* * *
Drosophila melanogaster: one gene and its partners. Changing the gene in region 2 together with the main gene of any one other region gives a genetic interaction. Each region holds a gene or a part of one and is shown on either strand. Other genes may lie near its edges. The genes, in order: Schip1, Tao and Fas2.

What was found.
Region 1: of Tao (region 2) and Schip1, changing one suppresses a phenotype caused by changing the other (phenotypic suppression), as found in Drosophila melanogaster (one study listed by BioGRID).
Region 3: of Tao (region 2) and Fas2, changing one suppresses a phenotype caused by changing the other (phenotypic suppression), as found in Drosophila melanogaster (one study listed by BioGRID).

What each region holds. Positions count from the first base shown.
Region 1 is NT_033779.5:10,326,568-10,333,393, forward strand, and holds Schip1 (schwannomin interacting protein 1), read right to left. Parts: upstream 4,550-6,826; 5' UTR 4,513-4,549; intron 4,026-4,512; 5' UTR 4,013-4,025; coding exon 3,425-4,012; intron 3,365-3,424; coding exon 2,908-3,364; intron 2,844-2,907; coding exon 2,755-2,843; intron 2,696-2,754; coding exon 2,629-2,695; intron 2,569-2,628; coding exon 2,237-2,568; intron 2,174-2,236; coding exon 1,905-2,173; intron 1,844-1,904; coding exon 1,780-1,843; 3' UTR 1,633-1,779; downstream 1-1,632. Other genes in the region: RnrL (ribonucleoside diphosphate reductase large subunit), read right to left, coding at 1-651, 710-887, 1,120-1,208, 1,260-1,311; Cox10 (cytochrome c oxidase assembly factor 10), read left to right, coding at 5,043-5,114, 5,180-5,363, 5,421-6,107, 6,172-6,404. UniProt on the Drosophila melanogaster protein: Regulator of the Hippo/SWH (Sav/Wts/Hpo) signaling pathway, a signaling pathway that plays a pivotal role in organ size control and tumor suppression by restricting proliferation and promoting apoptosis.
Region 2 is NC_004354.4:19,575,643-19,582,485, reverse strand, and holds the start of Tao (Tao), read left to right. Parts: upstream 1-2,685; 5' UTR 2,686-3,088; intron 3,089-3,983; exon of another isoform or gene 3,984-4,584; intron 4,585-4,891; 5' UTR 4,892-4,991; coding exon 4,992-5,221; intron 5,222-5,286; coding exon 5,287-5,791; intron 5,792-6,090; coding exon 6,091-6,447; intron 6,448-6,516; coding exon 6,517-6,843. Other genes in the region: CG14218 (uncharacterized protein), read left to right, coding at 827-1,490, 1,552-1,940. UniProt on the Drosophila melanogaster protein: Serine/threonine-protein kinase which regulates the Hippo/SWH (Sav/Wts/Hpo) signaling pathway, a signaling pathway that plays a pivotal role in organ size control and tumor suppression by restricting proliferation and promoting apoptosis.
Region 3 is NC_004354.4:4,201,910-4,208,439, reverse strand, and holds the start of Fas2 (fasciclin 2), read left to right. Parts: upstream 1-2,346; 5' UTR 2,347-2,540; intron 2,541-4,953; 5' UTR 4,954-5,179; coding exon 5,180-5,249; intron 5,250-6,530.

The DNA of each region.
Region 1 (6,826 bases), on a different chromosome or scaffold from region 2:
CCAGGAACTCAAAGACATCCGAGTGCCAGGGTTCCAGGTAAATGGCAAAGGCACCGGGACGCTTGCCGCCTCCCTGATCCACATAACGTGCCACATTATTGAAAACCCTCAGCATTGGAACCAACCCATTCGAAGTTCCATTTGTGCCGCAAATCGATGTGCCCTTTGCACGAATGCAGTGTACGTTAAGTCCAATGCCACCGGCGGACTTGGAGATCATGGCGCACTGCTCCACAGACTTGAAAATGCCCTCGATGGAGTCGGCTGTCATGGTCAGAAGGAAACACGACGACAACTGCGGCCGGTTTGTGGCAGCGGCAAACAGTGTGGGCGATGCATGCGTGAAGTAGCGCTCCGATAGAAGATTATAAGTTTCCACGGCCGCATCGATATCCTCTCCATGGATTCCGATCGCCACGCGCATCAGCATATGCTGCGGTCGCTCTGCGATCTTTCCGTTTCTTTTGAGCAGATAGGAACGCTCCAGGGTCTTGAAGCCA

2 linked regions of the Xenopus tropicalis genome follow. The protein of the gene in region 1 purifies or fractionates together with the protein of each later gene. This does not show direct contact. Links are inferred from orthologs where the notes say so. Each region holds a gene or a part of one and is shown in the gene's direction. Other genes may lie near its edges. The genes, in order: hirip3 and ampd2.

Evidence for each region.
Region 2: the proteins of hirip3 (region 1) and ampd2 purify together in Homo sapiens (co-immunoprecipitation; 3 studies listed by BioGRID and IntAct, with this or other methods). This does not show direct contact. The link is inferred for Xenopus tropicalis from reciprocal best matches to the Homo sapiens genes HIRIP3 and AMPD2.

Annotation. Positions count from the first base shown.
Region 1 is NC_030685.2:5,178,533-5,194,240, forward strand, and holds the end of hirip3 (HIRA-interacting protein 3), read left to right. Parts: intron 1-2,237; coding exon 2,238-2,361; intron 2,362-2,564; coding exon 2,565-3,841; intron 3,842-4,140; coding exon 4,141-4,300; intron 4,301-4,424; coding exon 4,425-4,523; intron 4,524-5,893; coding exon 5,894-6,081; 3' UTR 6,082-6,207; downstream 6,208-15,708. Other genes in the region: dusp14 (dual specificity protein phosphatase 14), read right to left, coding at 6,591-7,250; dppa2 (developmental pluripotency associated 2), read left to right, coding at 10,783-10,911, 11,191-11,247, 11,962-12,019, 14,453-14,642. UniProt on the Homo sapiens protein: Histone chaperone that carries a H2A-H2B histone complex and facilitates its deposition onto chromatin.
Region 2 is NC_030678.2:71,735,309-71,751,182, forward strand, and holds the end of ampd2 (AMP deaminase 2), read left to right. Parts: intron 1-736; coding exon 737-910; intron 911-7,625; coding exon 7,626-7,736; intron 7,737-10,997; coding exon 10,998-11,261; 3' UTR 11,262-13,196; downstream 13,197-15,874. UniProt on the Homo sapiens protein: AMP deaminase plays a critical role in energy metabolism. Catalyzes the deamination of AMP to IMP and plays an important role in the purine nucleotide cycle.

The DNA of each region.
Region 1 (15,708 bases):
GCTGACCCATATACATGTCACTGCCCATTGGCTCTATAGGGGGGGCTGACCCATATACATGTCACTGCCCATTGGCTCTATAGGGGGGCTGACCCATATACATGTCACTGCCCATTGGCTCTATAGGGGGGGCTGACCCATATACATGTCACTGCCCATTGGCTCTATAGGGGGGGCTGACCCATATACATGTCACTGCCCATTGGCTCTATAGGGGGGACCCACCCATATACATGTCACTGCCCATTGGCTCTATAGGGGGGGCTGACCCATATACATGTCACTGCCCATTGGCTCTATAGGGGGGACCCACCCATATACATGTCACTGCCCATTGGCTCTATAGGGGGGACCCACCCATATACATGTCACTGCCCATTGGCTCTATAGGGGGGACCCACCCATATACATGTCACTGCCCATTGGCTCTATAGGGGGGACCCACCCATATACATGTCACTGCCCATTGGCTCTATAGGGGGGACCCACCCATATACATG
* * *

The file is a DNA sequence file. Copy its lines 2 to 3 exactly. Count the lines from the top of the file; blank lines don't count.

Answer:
What was found.
Region 1: of Tao (region 2) and Schip1, changing one suppresses a phenotype caused by changing the other (phenotypic suppression), as found in Drosophila melanogaster (one study listed by BioGRID).